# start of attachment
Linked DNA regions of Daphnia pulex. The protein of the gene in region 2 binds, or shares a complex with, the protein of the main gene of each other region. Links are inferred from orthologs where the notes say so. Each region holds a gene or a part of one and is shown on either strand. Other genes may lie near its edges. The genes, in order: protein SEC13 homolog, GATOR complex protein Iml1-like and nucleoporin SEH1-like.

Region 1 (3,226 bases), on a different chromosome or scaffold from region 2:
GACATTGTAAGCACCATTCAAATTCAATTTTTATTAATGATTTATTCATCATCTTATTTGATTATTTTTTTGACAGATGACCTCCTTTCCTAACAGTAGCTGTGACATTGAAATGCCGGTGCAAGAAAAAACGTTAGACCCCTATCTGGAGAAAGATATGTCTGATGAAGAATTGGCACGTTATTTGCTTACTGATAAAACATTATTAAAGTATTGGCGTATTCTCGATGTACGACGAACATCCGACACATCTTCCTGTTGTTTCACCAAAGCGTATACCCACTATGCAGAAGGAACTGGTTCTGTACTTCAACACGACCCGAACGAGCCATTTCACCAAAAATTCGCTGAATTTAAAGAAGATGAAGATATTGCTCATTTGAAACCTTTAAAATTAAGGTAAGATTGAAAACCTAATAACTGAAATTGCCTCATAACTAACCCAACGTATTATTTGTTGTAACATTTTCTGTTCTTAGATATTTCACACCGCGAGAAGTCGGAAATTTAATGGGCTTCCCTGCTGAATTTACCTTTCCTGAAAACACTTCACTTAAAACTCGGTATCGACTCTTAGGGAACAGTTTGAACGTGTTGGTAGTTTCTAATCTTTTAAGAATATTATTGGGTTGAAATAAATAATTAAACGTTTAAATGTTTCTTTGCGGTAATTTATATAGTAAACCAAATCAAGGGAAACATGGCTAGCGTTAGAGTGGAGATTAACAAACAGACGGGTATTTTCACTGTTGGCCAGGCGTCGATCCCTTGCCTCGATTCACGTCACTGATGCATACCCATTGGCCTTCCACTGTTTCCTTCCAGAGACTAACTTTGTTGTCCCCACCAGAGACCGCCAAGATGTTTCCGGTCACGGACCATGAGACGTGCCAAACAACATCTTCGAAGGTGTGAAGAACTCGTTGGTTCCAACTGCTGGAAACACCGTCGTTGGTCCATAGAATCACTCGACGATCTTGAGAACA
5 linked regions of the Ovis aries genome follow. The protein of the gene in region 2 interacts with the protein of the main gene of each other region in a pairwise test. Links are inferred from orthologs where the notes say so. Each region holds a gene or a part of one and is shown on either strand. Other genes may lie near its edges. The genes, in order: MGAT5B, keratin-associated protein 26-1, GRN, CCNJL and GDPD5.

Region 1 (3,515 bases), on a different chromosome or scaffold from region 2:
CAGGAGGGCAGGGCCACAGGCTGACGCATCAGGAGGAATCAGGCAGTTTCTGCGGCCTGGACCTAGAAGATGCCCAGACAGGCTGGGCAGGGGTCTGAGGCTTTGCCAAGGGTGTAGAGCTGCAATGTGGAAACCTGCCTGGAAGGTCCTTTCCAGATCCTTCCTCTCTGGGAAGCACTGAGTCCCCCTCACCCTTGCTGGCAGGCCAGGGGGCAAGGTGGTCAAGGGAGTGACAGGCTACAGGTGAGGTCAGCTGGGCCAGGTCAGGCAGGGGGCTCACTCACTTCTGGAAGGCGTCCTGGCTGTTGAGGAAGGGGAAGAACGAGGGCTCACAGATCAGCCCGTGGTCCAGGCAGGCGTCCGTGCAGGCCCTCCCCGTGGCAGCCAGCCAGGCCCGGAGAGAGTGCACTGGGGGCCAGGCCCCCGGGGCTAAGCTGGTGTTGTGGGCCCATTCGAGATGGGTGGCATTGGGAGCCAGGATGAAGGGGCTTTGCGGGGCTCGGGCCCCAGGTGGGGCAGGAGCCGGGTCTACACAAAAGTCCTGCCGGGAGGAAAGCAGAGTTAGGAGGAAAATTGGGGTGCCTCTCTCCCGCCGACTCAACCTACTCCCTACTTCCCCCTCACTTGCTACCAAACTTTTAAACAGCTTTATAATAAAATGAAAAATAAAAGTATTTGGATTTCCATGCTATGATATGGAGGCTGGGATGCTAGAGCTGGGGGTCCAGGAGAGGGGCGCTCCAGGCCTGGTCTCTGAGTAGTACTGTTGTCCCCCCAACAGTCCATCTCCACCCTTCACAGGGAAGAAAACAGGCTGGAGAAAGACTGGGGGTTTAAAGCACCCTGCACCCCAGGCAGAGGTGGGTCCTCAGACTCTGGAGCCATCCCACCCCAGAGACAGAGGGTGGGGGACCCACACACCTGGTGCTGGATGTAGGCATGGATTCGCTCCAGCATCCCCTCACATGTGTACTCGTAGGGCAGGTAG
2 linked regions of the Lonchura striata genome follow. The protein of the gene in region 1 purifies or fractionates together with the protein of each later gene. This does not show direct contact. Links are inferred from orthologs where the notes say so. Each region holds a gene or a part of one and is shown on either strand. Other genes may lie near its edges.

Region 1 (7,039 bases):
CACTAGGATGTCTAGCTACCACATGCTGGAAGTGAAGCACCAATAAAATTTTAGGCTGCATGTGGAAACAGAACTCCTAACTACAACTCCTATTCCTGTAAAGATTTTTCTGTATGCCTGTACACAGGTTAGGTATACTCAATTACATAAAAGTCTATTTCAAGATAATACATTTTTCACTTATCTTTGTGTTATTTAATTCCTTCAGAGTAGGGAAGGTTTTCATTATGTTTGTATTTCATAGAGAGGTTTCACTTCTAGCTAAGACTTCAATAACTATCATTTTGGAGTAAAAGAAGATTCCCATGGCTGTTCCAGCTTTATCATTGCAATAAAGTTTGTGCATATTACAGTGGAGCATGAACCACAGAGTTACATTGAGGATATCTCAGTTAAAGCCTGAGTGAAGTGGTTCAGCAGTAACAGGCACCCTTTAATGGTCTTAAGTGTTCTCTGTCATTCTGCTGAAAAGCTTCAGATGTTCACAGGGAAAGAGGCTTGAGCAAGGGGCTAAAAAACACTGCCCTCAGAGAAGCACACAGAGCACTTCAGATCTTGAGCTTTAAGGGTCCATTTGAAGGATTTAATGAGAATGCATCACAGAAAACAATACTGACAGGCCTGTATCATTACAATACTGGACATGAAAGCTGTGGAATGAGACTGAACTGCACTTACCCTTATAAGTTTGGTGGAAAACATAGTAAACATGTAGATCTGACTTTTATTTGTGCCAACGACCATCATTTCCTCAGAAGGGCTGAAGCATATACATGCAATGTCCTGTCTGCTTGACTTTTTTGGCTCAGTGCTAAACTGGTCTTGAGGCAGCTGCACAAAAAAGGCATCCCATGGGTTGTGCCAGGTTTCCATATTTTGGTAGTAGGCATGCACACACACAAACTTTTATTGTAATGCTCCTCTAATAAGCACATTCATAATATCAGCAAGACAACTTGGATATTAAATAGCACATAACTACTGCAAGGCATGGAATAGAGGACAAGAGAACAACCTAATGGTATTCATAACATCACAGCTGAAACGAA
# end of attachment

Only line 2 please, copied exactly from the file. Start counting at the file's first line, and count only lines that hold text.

Region 1 (3,226 bases), on a different chromosome or scaffold from region 2: